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In light of the very tense political situation leading up to next Monday’s parliamentary elections, Patriarch Ilia arranged for a Consecration of the City of Tbilisi, held yesterday afternoon to coincide with the Celebration of Christ’s Ascension and the Elevation of the Cross.

Fears of violence and possible uprisings have been substantial.  Despite the Patriarch’s entreaties for Christians to treat each other as brothers regardless of political affiliation, interaction between rival political groups have not been civil in general.

The Patriarchate released this statement three days ago; “As it is known, today a procession with participation of the clergy will start from Vake (Saburtalo pantheon) from Vaja-Pshavela (St. Barbare’s Cathedral), from the cinema “Georgia” (St. Barbare’s Church) and also from the St. Barbare (lower) Church.

“From the three sides (Vake, Saburtalo, Didube) the place of gathering is Heroes’ Square, where people will be gathered at 16:00 and then will move towards Metekhi bridge, – to the torture place of One Hundred Thousand Georgians; the fourth group will join the group at 18:00 and the solemn prayer will be conducted. Everyone can participate in the consecration of the capital”

The assembly yesterday afternoon was attended by many tens of thousands of ordinary parishioners from Tbilisi and nearby towns, with their priests, deacons and sidesmen. Estimates of 50,000-100,000 attendants have been made for the solemn event.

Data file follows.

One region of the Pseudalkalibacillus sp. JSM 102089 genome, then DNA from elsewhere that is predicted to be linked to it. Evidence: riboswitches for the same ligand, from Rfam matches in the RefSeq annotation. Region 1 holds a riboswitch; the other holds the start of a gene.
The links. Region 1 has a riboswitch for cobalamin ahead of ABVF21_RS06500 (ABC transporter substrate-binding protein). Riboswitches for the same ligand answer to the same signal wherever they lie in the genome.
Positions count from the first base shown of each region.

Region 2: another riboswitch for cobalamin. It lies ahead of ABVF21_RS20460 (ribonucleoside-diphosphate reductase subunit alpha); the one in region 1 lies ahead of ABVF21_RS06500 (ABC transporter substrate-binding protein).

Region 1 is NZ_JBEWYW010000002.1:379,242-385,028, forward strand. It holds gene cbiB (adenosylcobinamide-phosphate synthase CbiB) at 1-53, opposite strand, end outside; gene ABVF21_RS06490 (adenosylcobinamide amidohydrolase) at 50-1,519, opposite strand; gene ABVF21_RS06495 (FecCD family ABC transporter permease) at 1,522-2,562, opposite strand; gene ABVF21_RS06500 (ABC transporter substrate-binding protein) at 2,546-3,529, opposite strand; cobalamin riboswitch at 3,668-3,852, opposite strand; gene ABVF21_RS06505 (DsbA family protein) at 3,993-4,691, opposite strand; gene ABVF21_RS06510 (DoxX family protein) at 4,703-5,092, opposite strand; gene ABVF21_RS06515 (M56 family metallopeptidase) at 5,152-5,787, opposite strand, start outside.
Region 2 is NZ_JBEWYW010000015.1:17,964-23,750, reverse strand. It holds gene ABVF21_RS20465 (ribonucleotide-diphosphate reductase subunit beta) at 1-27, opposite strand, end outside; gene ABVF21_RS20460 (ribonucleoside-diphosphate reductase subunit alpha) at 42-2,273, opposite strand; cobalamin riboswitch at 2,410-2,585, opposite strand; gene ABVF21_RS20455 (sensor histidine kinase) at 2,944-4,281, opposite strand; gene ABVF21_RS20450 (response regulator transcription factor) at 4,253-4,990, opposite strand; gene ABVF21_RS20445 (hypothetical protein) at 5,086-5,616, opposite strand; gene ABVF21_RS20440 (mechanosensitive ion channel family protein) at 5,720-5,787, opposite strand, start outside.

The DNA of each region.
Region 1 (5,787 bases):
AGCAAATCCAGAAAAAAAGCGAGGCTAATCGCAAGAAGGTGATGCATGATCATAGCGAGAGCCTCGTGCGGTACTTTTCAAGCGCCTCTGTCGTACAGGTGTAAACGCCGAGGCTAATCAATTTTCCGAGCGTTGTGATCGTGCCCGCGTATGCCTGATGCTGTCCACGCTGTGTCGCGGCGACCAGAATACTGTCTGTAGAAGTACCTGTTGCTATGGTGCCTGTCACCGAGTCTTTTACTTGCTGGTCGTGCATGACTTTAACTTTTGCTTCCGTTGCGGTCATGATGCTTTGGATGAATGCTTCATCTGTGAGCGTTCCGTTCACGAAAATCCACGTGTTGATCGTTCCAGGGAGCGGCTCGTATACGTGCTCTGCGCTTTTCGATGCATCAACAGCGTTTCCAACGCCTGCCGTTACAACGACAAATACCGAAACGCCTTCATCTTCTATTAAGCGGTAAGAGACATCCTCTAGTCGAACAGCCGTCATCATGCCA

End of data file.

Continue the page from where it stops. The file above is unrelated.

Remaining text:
The Patriarchate has now extended this ritual to the whole country. Today, the Patriarch’s Secretary, Archpriest Michael Botkoveli stated ” Every region, every town and village will be sanctified. The initiative has been assigned to the Diocesan Bishops of the Patriarchate. This idea was initiated by the Patriarch with regard to the escalated situation in the country in order for the coming elections to be held in a peaceful and fair environment”. All the Bishops of the country have been dispatched to their Dioceses today for this purpose and will remain in their Eparchies until tomorrow night.

In such a tense environment where so many people are fearful, to consecrate every town and village is a much-needed gesture, to calm the atmosphere and focus people’s attention on what is really important. Consecration means sanctification, or to make holy, and to dedicate a place to God’s service. By calmly exercising their civic duty to vote, and working peacefully to improve the country in the aftermath of the elections, the people of Georgia are doing God’s work in every town and village; it is to be hoped that nobody stands in the way of their obligation. We all pray that the people of Georgia can cast their votes freely, that those disappointed by the outcome can accept the setback calmly, that the elected authorities govern with wisdom and justice, and that the bitterness between people of opposing camps can be replaced by reconciliation and goodwill.

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In light of street protests and student unrest in the wake of Georgia’s prison abuse scandal, the Patriarch calls for restraint and for student protesters to disperse.